The Bowmans grow between three and four million pumpkins a year, on 500 acres of Lincolnshire’s finest silt soil, all located within a 10-mile radius of Spalding.
Around 80% of the farm’s pumpkin crop stays in this country, going to the supermarket chains in the days leading up to Halloween, while the remainder are shipped to Germany, Holland, Ireland and Spain.
There are more than 500 pumpkin varieties, but Mr Bowman sticks to growing just a handful, although he is currently trialling more.
“We grow only four or five different sorts at most, as the majority are just too big for what our customers want,” says David. “Anything over 17lb or 18lb and they just don’t want them – ideally they’re looking for 8-10lb vegetables.
“Harvest Moon is one of the most popular ones we grow, but some years it can go rotten and you end up losing 30% of the crop.”
Every supermarket has its own size requirements and specifications, while the pumpkins retail anywhere from 50p up to £4.99, although the Bowmans don’t get anywhere near this price, as margins are going down.
Although well suited to Lincolnshire’s silt soil, the pumpkin is temperamental to grow. “They don’t like the cold and the wet and that’s just what they’ve been getting this year,” adds David.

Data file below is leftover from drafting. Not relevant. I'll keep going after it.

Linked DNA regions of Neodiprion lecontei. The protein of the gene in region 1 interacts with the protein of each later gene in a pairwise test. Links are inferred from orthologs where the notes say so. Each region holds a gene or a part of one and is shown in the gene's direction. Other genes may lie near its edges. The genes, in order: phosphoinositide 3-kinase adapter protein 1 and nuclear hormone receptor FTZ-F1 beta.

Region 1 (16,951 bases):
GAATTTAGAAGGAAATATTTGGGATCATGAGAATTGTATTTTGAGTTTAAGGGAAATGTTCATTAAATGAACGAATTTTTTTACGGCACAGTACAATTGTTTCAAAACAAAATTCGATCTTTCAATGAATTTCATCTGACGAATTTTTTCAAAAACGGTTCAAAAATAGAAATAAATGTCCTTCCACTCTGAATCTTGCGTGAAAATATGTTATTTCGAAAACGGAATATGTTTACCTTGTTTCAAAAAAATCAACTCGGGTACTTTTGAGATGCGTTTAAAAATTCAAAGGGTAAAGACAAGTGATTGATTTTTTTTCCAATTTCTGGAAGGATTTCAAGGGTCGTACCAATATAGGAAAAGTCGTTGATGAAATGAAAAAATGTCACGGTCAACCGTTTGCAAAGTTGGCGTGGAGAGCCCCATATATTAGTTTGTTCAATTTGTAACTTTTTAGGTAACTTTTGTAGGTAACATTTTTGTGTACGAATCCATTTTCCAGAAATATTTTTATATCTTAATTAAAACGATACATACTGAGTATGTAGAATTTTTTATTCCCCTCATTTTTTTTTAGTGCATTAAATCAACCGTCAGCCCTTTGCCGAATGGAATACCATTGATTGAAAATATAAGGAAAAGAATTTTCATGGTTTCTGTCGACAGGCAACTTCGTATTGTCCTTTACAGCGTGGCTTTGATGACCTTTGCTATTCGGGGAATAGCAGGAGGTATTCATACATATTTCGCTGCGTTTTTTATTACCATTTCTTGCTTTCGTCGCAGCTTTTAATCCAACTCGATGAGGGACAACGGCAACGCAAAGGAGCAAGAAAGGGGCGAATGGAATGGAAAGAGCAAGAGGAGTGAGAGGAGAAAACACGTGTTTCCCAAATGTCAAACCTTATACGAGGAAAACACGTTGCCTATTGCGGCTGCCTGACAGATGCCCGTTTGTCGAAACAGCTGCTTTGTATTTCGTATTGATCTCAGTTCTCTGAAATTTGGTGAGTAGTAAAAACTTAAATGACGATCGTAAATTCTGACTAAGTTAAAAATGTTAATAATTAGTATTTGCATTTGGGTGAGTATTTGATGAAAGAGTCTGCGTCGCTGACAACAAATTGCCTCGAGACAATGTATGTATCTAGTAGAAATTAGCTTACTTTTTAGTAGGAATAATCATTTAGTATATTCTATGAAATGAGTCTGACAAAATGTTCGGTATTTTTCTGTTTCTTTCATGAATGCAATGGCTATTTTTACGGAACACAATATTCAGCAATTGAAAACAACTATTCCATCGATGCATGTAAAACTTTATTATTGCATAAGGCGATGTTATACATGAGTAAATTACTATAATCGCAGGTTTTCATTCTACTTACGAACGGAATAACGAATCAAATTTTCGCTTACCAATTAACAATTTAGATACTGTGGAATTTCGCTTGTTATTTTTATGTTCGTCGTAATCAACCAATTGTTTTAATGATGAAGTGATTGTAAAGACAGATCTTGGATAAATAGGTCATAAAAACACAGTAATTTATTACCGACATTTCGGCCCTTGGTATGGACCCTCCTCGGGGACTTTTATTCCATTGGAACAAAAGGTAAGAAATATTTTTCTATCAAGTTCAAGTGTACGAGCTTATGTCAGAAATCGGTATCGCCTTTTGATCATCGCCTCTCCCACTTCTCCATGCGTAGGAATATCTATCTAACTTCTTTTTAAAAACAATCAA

“Last year was bad too because it was so dry. It’s a very unpredictable crop.“We do our planting in late May – you can’t drill them too soon because of the possibility of a late frost. It’s then basically keeping them clean of weeds until mid-July; after that the plants cover the ground and do their own weed control.
“We start harvesting at the beginning of September and everything has to be sold by about 29 October – there’s just no market for them after the 31st.
“Everything is so last-minute now. We’re practically getting down to the last two weeks in October, as nobody wants anything before then and one of the supermarkets is only in the job for 10 days.
“Thankfully we’ve got a good storage facility here in Spalding, which we’ve invested in heavily over the years.”
Harvesting the pumpkins is extremely labour-intensive, but as the work is seasonal the farm relies on agency staff. It employs 120 people at peak times, while the rest of the year there is just one employee, one office worker and David himself.
The family has been growing vegetables in Spalding since the end of the Second World War, when David’s father Edward cultivated crops including red cabbages, courgettes and marrows for Branston Pickle.
He then added pumpkins to the mix on 30 acres of rented land and, more than 30 years ago, started selling them to the supermarkets. “Those were the days when you could pick up the phone and speak to the individual stores direct,” recalls David.
The festival, organised by South Holland District Council with support from Spalding Lions and the Rotary Club of Welland Centenary, was first held in 2000 and four years later earned Spalding a National Market Town Award.
“The Pumpkin Parade is one of the highlights of the year in our district and we’re looking forward to another colourful celebration of harvest time in which whole families can get involved,” says district council deputy leader, councillor Nick Worth.